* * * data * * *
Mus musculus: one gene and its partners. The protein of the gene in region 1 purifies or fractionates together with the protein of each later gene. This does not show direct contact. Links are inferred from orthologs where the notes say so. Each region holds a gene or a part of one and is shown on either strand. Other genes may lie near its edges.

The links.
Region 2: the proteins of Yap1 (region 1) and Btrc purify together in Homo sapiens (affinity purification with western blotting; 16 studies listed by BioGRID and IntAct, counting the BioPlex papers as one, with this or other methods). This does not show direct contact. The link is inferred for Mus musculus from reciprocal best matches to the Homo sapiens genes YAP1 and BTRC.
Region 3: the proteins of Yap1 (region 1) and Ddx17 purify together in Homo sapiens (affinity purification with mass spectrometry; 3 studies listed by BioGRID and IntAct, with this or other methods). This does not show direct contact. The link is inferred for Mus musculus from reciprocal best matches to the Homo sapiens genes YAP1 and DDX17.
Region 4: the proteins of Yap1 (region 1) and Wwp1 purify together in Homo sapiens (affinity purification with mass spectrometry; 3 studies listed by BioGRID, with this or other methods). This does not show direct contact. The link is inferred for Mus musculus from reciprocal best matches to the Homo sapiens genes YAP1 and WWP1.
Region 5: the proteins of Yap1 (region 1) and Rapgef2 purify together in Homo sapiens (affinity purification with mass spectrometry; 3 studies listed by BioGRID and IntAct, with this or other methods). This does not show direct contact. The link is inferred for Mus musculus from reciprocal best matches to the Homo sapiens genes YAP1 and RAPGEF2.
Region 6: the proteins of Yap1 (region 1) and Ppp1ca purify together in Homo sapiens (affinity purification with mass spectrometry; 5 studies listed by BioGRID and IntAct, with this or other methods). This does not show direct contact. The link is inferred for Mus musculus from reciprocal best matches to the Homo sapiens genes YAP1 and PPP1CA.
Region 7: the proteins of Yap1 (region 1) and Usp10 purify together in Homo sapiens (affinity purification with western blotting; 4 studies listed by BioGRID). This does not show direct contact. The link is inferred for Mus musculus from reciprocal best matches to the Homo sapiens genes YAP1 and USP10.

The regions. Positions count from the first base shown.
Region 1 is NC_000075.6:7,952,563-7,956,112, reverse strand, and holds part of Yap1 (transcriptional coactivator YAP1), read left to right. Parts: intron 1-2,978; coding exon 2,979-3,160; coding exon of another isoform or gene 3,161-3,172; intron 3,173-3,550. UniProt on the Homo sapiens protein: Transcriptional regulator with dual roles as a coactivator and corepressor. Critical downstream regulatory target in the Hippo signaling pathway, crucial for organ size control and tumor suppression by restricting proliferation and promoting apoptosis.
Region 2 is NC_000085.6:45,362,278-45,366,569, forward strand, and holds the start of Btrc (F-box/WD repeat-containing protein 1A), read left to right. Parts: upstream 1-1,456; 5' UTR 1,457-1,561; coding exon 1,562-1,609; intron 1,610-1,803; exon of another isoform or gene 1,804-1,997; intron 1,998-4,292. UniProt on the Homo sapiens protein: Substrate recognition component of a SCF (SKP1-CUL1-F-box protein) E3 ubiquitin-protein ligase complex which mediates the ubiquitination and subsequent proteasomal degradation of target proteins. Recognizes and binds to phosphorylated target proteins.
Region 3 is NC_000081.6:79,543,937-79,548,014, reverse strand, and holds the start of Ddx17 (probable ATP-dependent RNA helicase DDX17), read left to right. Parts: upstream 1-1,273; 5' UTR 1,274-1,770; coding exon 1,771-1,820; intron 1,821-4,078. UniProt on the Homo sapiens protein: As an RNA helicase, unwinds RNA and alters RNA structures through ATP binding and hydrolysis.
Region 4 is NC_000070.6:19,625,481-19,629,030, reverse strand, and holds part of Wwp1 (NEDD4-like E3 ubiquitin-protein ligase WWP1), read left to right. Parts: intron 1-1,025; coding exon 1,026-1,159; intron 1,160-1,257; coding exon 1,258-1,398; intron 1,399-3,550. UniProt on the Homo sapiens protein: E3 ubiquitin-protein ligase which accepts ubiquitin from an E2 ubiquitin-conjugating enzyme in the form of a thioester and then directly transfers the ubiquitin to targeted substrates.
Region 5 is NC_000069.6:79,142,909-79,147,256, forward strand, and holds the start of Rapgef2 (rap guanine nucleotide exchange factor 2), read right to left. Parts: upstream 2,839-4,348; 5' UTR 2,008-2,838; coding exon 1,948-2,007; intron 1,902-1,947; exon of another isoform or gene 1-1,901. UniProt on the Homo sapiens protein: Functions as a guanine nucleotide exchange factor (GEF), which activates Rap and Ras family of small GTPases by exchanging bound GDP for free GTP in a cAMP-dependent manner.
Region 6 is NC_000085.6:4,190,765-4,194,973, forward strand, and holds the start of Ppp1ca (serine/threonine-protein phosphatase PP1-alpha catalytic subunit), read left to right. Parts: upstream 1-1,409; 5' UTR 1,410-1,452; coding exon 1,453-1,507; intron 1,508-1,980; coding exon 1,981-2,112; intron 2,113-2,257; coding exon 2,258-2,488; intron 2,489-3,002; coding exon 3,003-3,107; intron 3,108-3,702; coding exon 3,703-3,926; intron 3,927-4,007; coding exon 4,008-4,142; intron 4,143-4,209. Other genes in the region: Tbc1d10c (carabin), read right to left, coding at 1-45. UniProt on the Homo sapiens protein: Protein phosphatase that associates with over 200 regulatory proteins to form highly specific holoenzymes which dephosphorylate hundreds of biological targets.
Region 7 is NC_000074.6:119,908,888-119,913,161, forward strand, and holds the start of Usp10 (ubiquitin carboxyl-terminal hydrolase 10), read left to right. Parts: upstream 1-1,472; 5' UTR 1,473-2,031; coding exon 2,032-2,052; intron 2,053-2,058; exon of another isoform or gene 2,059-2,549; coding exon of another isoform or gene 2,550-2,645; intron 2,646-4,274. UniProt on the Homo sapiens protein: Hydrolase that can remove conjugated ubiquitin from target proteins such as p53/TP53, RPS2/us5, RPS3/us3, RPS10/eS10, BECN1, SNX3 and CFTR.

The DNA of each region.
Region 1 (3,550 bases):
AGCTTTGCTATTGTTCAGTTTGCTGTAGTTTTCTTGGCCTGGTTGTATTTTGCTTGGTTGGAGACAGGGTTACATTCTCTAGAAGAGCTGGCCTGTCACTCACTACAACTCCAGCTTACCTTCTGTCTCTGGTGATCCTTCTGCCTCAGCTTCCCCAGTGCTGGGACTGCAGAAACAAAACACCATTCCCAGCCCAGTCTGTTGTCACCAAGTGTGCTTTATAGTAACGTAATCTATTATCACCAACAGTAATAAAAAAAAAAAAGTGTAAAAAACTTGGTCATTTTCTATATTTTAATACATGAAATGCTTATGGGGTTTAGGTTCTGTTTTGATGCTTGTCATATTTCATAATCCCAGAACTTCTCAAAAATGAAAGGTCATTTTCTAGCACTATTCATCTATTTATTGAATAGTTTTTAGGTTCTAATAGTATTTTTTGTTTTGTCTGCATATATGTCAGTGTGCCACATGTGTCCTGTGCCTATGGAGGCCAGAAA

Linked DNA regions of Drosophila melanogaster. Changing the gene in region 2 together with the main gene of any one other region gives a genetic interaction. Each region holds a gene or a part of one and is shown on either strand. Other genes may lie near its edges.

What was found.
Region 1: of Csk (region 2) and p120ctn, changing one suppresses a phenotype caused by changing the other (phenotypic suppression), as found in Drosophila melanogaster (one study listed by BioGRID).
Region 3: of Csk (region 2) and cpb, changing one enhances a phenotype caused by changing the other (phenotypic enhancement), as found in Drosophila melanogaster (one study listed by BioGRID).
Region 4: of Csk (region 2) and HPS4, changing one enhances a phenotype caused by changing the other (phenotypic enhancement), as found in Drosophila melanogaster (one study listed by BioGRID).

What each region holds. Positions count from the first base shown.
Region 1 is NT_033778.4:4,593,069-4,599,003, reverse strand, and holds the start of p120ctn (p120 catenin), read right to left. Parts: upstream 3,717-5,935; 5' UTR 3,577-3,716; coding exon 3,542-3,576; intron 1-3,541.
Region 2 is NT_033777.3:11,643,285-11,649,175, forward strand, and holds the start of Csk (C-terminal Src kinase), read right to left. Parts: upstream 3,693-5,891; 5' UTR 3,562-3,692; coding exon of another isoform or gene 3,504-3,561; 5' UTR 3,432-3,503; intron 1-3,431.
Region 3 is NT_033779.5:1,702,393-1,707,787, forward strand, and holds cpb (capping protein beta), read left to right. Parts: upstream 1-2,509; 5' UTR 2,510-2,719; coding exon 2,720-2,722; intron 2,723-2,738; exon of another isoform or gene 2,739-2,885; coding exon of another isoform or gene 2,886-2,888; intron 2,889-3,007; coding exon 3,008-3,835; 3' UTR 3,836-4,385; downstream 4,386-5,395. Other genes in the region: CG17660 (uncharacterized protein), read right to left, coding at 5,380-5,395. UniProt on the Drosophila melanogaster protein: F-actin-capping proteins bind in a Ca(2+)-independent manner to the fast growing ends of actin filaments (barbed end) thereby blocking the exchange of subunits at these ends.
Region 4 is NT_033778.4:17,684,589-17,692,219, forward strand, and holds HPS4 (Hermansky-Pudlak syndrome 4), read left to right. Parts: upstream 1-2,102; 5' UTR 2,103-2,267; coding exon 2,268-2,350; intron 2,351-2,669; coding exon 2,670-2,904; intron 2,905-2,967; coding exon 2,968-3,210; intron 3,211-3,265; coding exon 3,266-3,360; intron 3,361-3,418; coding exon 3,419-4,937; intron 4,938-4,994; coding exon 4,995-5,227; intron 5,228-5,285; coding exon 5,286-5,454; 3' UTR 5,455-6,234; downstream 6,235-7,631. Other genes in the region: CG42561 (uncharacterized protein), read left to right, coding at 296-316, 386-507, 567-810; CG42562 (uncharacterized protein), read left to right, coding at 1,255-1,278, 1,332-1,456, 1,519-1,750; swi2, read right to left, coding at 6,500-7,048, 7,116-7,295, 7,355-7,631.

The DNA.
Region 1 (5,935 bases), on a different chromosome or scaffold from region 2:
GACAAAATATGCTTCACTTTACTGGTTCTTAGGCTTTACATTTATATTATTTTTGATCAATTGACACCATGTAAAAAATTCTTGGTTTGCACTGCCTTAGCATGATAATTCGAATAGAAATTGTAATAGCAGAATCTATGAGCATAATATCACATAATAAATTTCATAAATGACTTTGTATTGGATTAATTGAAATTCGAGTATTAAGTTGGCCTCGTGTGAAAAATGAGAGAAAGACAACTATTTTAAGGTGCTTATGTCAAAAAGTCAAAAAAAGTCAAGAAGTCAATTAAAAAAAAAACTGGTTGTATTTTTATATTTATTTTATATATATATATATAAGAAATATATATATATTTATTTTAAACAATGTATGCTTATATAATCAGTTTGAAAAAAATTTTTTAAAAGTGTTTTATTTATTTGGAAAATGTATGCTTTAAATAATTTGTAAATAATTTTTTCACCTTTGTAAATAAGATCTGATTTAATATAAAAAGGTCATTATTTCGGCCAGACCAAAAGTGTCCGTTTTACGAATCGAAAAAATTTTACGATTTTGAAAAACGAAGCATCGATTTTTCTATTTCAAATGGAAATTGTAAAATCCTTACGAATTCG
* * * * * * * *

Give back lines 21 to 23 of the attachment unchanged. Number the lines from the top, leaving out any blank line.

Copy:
What was found.
Region 1: of Csk (region 2) and p120ctn, changing one suppresses a phenotype caused by changing the other (phenotypic suppression), as found in Drosophila melanogaster (one study listed by BioGRID).
Region 3: of Csk (region 2) and cpb, changing one enhances a phenotype caused by changing the other (phenotypic enhancement), as found in Drosophila melanogaster (one study listed by BioGRID).